LITTLE LITTLE WONDER
Shikoku, the most diminutive of Japan’s four major islands, offers an oasis of calm that affirms the country’s contemplative nature and natural beauty
The site of Japan’s most celebrated pilgrimage, the 88 Temples of Shikoku, is an apt place to find tranquillity amid the nation’s often frenetic backdrop. Though the 2020 Tokyo Olympics are still more than a year away, Japan is currently the twelfth-most visited nation in the world, and overtourism already afflicts parts of the Land of the Rising Sun. Happily, Shikoku represents one of your best chances to find peace in the archipelago, tucked between Kyushu to the west and the mainland ports of Kobe and Osaka on Honshu in the north. On the island, you’ll find acres of untamed wilderness, pristine waterways, villages and organic farmlands, all ideal for hiking, as well as sampling centuries-old handicrafts and an array of local cuisines.
Where to start
Access Shikoku via Tokushima, the well-connected capital city of its namesake prefecture. It’s a short flight from Tokyo, or a ferry ride from Wakayama, and comfortable highway buses leave regularly from Kobe and Osaka. Bisected by the Yoshino, one of Japan’s three great rampaging rivers, and also furrowed by the remote and majestic Iya Valley, Tokushima’s inland region of Nishi-Awa is easy to navigate and holds many of the island’s riches.
Where to stay
Spend your first evening in Mima City at the near-100-yearold Zeniya Inn. Run by the founder’s cheerful greatgrandson Tatsuya Zenitani, the inn is a treasure trove of native woodwork and pottery, featuring the original structure’s exposed cedar ceiling beams and aoishi (blue stone) stoneware, as well as a wall-sized indigo-dyed artwork on washi, traditional handmade Japanese paper.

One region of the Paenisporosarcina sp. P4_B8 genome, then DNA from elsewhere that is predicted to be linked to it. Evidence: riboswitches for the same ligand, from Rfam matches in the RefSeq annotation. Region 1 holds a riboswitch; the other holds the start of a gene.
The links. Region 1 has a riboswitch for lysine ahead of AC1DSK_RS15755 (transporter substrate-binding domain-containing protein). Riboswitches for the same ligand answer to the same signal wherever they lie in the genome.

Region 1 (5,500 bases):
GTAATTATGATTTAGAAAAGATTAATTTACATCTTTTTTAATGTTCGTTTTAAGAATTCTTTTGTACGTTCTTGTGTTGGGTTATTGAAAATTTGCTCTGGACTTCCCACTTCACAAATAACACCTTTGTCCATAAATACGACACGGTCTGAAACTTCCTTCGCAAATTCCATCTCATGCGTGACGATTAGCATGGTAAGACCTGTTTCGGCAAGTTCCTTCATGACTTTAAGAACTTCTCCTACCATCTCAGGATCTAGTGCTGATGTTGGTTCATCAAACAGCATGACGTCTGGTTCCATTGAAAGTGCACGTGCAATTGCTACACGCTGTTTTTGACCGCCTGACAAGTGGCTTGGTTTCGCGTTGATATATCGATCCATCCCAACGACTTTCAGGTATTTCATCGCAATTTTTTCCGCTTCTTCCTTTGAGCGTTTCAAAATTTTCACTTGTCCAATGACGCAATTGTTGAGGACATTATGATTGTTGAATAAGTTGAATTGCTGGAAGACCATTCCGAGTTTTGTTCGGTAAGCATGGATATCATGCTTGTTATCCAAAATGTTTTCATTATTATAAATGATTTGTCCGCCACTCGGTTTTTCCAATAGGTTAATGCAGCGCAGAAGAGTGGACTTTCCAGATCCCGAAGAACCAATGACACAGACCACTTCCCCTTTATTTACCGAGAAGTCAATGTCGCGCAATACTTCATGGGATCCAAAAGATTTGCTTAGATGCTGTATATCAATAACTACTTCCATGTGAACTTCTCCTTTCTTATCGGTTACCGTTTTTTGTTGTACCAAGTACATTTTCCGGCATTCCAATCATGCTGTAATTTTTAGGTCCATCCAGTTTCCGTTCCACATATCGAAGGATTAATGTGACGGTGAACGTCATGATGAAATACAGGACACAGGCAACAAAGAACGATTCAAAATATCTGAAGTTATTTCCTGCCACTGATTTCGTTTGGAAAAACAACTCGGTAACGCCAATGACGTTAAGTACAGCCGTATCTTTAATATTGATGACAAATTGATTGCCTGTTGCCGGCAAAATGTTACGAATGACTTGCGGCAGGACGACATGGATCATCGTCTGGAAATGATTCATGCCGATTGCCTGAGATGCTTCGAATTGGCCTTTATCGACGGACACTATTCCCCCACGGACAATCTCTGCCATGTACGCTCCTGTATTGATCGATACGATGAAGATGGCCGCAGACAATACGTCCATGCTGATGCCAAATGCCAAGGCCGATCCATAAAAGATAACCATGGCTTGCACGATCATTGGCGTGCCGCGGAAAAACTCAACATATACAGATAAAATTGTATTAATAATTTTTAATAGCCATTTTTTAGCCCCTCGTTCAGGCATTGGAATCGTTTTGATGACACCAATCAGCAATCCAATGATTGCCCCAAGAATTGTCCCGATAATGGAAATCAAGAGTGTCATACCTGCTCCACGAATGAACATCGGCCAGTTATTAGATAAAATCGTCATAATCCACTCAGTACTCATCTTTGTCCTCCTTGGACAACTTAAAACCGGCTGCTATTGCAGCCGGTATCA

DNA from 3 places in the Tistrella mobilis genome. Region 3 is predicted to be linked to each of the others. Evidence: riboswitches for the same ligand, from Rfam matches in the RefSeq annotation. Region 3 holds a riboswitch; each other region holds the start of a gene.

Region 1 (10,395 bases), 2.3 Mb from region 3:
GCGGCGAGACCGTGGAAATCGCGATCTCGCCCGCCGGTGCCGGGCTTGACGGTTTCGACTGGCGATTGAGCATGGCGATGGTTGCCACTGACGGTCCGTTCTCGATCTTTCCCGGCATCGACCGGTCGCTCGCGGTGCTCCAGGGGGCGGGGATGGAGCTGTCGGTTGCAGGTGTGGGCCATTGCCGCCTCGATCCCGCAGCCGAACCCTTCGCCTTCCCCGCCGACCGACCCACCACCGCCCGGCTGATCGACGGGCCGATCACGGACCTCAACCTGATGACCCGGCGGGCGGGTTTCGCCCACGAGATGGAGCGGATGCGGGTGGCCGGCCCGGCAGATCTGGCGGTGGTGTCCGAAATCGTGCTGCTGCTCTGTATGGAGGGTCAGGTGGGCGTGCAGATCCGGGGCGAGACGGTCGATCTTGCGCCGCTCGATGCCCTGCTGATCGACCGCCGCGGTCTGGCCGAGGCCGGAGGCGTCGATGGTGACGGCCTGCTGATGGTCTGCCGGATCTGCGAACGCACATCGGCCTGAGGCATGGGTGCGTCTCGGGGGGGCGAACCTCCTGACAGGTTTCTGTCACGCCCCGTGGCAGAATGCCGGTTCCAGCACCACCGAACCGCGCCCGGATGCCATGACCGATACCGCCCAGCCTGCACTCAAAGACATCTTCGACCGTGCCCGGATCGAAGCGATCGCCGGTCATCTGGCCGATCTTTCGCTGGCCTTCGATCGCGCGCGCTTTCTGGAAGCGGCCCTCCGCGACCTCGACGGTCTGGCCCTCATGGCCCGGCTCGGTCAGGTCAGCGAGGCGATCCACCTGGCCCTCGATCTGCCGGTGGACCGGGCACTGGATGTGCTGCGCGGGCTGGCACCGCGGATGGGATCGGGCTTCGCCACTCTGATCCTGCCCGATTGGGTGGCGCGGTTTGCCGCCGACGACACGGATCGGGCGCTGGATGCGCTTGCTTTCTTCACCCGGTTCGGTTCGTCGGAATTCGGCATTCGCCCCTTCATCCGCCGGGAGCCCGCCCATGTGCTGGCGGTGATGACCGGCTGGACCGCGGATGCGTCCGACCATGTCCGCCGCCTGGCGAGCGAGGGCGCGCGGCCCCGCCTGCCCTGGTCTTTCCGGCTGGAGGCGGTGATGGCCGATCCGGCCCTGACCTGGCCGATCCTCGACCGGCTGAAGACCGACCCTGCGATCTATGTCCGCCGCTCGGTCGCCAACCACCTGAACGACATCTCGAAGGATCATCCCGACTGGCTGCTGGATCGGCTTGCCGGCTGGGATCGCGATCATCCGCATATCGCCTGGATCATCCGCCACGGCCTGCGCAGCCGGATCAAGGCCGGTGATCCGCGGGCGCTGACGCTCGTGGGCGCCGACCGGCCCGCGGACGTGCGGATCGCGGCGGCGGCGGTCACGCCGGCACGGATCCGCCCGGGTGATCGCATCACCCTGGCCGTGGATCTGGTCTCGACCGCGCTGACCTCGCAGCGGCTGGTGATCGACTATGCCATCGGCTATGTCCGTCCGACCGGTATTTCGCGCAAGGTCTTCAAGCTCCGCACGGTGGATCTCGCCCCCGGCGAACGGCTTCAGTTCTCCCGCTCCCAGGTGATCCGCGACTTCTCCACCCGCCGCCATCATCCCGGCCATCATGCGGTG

What to see
The next day, you can truly relish your first taste of the region’s natural and spiritual wonders, beginning with a scenic hike. Start along the Dogama – a bowl-shaped basin of stone carved by the cascading waters of the Sadamitsu river. Along the trail, you’ll encounter a small Shinto shrine nestled into the trunk of a large maple tree, its gods well tended to with two mugs of saké. This invigorating path culminates in the 85-metre, triple waterfall of Narutaki.
What to eat
The uniquely thick and springy handa somen noodles are made at a local factory with water from the Yoshino river system. Sprinkled with yuzu citrus juice, they make the perfect lunch at a roadside station.
Try your hand at some of the local speciality crafts, including making your own colour paper lampshades, indigo dyeing, washi paper and soba noodles. You’ll also find several hot springs, or onsen, along the Yoshino, often surrounded by picturesque mountainous landscapes.